Hutchmed (China) Limited made the announcement last week (November 9) that its partner Takeda’s Fruzaqla (fruquintinib) can be given to people with CRC who have been previously treated with fluoropyrimidine, oxaliplatin, and irinotecan-based chemotherapy, an anti-vascular, endothelial growth factor (VEGF) therapy, and if RAS wild type and medically appropriate, an anti-epidermal growth factor (EGFR) therapy.
Fruzaqla is the is the first and only selective inhibitor of all three VEGF receptor kinases approved in the US for previously treated metastatic CRC regardless of biomarker status. This was approved was received under priority review more than 20 days ahead of the scheduled Prescription Drug Users Fee Act (PDUFA) date of November 30.
“This is a landmark moment for metastatic colorectal cancer patients in the US, who will soon have a much-needed new treatment option that improves survival rates without negatively impacting their quality of life,” said Weiguo Su, chief executive officer and chief scientific officer of Hutchmed.
“It is also a landmark moment for Hutchmed, as we see our first medicine approved outside of our home market, where we have been improving patient outcomes with our novel oncology medicines for the last five years.
“In late 2022 we launched a partnership strategy for globalizing our innovative drug candidates and we are pleased to see early delivery of this new approach just a year later. This initial success is thanks to our partner Takeda, who saw the value in fruquintinib, shared our vision for taking it global, and worked hard with us to secure US approval. We look forward to continuing our work with Takeda to bring Fruzaqla to patients across the globe.”
Leading causes of cancer death
Now with an exclusive worldwide license, Takeda can develop, commercialize, and manufacture fruquintinib outside mainland China, Hong Kong, and Macau. The FDA approval triggers a $53 million milestone payment from Takeda. Hutchmed will receive royalties on net sales, and it is also eligible to receive potential payments relating to other regulatory, development, and commercial sales milestones. The drug is developed and marketed in China by Hutchmed following approval in September 2018 under the brand name Elunate in partnership with Eli Lilly and Company.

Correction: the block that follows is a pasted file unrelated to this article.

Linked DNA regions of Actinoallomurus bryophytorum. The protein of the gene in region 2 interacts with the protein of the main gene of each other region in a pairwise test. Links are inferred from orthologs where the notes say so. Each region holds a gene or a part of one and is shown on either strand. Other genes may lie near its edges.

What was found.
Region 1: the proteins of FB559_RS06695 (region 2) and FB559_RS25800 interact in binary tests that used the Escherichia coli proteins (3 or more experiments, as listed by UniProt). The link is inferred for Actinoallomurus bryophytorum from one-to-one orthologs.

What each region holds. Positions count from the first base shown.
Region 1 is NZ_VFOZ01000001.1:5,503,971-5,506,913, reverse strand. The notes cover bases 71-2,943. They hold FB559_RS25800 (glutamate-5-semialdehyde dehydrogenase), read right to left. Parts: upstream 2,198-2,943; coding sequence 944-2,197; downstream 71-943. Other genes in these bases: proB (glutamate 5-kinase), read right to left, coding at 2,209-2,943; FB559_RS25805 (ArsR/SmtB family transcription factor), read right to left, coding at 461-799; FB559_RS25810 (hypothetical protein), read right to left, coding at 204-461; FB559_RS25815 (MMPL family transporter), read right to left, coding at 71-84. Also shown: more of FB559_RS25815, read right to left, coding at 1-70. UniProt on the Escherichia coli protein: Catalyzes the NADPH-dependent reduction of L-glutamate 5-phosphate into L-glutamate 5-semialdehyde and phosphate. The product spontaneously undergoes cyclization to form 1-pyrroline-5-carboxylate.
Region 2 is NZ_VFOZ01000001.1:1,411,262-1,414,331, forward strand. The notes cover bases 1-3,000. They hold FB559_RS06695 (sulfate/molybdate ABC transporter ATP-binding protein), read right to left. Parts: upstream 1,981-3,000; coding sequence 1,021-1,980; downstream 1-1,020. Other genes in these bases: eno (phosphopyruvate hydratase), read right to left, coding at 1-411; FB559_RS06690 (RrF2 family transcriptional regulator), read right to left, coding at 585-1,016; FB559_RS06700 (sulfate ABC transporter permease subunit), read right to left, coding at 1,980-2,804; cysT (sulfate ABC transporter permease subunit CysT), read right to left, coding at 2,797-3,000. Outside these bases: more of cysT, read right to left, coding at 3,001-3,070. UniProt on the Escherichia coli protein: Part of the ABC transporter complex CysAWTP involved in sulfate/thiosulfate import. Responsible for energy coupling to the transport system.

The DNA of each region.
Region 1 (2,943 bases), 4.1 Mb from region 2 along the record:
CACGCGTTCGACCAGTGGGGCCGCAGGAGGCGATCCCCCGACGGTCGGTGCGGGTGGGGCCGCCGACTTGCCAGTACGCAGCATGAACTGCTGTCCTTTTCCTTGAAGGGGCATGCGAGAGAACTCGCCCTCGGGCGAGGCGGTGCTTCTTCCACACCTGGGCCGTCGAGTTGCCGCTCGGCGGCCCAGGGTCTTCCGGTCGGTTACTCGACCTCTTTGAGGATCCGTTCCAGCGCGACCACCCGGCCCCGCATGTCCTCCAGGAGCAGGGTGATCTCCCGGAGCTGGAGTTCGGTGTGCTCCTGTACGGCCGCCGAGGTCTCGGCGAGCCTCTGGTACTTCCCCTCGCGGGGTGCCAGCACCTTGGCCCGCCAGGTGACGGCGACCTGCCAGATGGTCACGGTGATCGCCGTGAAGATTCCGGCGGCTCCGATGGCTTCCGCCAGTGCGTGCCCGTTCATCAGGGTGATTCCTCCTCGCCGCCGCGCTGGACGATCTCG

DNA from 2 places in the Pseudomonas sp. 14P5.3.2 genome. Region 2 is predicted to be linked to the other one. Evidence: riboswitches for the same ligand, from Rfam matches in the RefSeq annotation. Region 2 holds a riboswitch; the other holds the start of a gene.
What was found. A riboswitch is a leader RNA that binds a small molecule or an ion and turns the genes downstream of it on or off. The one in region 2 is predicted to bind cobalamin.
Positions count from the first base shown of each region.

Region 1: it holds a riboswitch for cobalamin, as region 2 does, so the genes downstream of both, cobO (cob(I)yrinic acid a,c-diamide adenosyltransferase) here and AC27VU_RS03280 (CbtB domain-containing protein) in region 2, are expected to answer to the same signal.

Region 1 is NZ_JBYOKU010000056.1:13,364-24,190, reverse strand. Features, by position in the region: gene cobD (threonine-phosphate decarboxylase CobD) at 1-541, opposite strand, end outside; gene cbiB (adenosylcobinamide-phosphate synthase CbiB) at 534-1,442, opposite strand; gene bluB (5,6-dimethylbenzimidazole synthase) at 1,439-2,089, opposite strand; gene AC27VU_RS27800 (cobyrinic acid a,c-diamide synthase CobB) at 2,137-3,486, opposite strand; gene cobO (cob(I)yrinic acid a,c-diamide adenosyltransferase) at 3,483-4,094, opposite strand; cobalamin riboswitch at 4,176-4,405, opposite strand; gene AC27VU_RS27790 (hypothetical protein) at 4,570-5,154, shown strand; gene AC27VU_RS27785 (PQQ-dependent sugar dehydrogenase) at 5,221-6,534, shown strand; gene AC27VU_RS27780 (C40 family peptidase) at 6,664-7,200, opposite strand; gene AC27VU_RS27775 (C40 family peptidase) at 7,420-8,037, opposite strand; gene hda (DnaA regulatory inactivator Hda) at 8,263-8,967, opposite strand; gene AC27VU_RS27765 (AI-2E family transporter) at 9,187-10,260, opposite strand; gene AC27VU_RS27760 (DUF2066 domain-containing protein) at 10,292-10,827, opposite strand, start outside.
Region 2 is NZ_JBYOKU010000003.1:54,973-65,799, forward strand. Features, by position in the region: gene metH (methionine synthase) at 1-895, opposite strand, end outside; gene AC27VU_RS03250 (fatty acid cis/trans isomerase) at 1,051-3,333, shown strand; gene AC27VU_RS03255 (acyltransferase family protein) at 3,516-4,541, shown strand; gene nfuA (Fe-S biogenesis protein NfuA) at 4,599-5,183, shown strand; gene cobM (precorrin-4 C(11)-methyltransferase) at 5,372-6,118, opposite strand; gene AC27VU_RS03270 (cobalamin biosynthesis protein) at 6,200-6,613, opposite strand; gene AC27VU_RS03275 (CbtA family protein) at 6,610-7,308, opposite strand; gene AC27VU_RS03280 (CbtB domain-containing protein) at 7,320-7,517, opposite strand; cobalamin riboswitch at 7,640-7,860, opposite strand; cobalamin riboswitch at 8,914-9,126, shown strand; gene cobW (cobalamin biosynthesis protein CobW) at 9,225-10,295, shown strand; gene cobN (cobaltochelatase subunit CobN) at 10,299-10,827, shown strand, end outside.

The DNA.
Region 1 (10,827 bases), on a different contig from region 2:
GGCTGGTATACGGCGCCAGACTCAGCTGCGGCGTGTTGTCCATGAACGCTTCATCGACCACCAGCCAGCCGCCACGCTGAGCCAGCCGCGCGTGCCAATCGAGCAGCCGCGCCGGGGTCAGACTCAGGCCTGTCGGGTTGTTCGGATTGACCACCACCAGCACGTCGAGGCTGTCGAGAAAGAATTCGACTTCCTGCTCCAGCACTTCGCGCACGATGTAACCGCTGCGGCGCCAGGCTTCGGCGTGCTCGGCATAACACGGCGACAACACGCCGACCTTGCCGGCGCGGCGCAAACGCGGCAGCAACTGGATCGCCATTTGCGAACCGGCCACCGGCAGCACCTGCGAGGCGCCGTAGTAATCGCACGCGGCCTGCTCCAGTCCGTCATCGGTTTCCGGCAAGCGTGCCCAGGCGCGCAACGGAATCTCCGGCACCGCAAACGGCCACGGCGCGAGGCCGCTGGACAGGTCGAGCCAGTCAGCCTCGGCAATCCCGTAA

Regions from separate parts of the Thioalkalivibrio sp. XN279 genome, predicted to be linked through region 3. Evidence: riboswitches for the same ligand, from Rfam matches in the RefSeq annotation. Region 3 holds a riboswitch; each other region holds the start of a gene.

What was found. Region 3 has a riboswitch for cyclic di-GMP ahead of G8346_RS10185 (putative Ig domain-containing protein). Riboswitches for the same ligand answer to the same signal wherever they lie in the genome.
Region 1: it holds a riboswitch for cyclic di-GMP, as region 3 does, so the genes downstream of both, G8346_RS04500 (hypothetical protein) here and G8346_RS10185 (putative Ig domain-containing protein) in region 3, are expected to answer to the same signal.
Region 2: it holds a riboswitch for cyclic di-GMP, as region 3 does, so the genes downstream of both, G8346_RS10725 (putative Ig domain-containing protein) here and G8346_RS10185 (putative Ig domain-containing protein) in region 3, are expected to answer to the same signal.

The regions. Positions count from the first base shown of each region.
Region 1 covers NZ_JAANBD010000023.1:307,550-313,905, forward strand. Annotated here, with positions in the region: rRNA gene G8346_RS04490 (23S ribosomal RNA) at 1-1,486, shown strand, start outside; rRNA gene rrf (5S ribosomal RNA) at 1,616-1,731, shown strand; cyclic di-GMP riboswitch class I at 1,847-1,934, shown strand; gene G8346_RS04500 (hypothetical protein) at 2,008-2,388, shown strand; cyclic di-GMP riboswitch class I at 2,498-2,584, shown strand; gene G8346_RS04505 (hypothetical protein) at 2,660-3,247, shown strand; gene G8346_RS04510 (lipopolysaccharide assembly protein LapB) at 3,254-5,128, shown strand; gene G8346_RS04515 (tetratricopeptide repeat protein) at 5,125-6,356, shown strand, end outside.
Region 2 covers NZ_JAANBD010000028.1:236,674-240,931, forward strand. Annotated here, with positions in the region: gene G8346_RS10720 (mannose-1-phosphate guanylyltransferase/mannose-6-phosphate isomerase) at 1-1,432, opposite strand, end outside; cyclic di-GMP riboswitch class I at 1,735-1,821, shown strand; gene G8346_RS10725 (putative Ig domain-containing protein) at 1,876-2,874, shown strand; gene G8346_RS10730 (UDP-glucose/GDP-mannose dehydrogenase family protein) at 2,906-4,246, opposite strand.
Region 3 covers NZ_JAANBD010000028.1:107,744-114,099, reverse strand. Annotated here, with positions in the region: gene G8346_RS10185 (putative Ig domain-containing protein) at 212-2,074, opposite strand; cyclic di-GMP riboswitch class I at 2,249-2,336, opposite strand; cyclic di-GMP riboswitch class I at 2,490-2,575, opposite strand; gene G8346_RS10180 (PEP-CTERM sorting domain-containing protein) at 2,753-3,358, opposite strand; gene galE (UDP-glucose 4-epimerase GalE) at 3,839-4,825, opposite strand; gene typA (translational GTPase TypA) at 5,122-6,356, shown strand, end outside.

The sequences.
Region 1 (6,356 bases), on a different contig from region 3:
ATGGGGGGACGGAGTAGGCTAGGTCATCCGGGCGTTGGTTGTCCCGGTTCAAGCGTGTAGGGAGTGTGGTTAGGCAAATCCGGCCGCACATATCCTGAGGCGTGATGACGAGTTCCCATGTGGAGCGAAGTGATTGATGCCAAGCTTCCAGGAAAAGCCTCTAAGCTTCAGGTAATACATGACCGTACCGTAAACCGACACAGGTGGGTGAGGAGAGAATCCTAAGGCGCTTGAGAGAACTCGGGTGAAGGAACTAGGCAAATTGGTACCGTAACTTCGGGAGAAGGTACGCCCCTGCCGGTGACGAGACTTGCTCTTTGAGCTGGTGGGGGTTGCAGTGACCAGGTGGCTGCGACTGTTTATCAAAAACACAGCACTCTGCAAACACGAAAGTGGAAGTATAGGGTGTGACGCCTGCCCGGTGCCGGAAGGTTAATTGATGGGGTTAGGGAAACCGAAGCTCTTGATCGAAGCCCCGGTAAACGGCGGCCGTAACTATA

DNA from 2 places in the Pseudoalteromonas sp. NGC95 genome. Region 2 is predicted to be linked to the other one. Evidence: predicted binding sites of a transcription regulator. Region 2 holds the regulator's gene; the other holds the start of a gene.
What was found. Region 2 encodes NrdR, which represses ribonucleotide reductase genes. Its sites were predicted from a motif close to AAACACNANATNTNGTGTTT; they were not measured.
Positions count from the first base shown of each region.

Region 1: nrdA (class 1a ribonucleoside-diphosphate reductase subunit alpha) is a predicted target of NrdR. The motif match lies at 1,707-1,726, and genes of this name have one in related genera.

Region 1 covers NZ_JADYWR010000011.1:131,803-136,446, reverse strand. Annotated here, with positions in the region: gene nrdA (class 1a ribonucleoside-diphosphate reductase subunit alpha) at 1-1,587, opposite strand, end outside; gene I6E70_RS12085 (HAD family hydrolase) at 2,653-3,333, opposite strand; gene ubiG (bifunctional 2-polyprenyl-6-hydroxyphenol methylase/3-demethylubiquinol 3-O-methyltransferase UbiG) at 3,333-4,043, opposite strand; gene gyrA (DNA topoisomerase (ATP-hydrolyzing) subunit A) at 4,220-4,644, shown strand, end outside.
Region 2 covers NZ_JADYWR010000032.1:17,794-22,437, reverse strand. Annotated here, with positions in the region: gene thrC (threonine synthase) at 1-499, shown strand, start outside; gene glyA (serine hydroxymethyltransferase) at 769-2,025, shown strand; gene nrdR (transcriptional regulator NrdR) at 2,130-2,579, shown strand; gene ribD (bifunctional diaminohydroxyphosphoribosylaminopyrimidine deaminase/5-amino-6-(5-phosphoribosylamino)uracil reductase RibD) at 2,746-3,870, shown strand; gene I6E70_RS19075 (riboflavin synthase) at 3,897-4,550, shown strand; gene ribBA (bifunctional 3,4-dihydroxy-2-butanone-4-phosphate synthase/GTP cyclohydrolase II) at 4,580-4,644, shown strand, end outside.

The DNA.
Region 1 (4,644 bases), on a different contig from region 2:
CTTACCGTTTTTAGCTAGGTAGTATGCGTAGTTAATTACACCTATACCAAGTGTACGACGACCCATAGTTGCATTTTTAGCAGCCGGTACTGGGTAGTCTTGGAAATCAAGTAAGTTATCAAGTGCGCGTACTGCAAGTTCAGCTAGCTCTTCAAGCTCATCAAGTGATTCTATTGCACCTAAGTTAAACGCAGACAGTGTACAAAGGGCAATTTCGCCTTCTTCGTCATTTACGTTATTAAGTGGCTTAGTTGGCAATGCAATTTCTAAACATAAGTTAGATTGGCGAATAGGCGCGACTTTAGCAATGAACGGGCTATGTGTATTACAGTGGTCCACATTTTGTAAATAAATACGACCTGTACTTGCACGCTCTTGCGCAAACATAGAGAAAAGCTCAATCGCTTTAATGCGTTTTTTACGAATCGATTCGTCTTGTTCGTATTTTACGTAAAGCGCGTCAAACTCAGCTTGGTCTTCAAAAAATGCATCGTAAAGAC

“For more than a decade there has been limited innovation for patients with metastatic colorectal cancer, one of the leading causes of cancer death in the US,” said Teresa Bitetti, president of the Global Oncology Business Unit at Takeda.
“We are proud that our partnership with Hutchmed enabled us to bring forth a new option to this patient population and we look forward to continuing our work for patients with this underserved cancer.”
The approval is based on data from two large phase 3 trials: the multi-regional FRESCO-2 trial, data from which were published in The Lancet, along with the FRESCO trial conducted in China, data from which were published in JAMA, The Journal of the American Medical Association.
The trials investigated Fruzaqla plus best supportive care versus placebo plus best supportive care in patients with previously treated mCRC. Both FRESCO and FRESCO-2 met their primary and key secondary efficacy endpoints and showed consistent benefit among a total of 734 patients treated with Fruzaqla. Safety profiles were consistent across trials.
“Metastatic colorectal cancer patients often present with inoperable disease. As cancer care providers, we must evaluate and consider treatment options that will improve overall survival without compromising quality of life,” said Cathy Eng, MD, FACP, at Vanderbilt University Medical Center.
“A selective oral anti-VEGF agent with proven benefit in overall survival and demonstrated a manageable safety profile would be advantageous for patients by continuing the treatment paradigm of anti-VEGF therapy at home.”
Hutchmed found in its research that in the US, approximately 153,000 new cases of CRC will be diagnosed in 2023, representing 7.8% of all new cancer cases. Approximately 70% of patients with CRC will experience metastatic disease, whether at diagnosis or after treatment. Metastases are the main cause of CRC-related mortality.